Original URL: http://www.dailystar.com/dailystar/opinion/9381.php

U.S., state laws help students succeed

 By Joseph P. Coyle  Section: Opinion

When President Bush entered office in January 2001, only 11 states were in compliance with federal education standards.
Just those 11 states were giving students the education they needed to compete as adults in an increasingly global market.
By June 2003, all 50 states had generated road maps to better achievement under the president's No Child Left Behind Act.
Arizona took a huge step even earlier in October 2002 when we passed a school-improvement plan advocated by Arizona businesses - and we continue to support it.
The driving principle of No Child Left Behind and Arizona's plan - Arizona LEARNS (Leading Education through the Accountability and Results Notification System) - is simply better student achievement.
It is critical that all students learn academic basics and even more critical that we know when they aren't.
 The federal law seeks to close gaps in performance and curriculum among states.
Arizona LEARNS seeks to close those gaps within our state and between high-performing and low-performing schools in a single district.
Arizona business leaders are pleased to see progress has been made in just a short time.
It isn't easy, and much work lies ahead, yet many of our schools are showing achievement gains and receiving more financial support from the federal government.
Together, the federal and state plans are erasing the "soft bigotry of low expectations" by reminding all parents, educators and students that they can succeed, regardless of what any socioeconomic labels may lead them to believe.
Locally, Pima County schools and neighborhoods are taking aggressive steps - organizationally and academically - to help our students as the spirit of No Child Left Behind is realized.
Tucson Unified School District reduced wasteful energy use to better appropriate funds for student gain. Underperforming schools, such as Drexel Elementary in the Sunnyside Unified School District, are tutoring students in smaller groups and extending the academic day.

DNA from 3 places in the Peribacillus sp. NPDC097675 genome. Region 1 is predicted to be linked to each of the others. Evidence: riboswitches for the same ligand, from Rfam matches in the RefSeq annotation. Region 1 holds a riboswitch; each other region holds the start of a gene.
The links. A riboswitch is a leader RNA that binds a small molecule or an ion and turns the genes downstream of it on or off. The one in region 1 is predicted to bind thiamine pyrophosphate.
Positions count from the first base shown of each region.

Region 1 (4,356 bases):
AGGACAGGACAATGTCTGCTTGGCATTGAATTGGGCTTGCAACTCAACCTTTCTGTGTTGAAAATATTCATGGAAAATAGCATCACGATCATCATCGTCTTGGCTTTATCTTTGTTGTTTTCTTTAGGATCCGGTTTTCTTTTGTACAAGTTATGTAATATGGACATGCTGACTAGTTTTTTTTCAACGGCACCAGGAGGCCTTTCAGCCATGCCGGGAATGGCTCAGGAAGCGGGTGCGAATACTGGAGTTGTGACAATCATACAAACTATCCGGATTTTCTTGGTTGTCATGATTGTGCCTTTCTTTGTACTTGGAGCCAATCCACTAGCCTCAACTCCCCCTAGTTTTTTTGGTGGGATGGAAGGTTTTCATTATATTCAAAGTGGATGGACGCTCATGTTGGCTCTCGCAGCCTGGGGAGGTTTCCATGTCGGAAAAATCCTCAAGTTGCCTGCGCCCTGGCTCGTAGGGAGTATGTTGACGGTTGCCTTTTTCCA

Sunnyside also sought an independent organization to help identify and correct districtwide weaknesses.
Neighborhoods are advancing literacy programs to bolster students' reading skills outside of the classroom.
And students across Pima County are winning national scholarships, participating in youth conferences at the federal level and earning grants to give back to their own community. This is improvement in action.
The federal law, supported here by state LEARNS and Proposition 301 from the 2000 election cycle, has provided Arizona public schools with $116 million for reading initiatives, plus more funds for teachers' pay and rural schools.
Bush promises more money to schools that can demonstrate how the money will generate results.
We are pleased the president's 2005 budget represents a 48 percent increase for elementary and secondary education over fiscal year 2001.
It asks for a 52 percent increase in funding to disadvantaged students, $138 million more for early literacy initiatives, and a 75 percent increase in special-education funding since Bush took office.
Arizona businesses believe every child can learn and meet a rising bar of expectations. The America of tomorrow is being shaped in the classrooms of today. It is an investment that will return benefits for years to come.
There is no more urgent domestic priority than to ensure our schools insist on higher standards and that our students learn a curriculum that makes them globally competitive.
Future teachers, future business leaders, future scientists and even future presidents are receiving a better education because the No Child Left Behind Act gives their schools more resources and higher goals.
* Joseph P. Coyle is vice president of human resources and external affairs for Raytheon Missile Systems in Tucson and serves as chairman of the Arizona Chamber of Commerce. He was a member of the 2001 Governor's Task Force on Efficiency and Accountability in K-12 Education.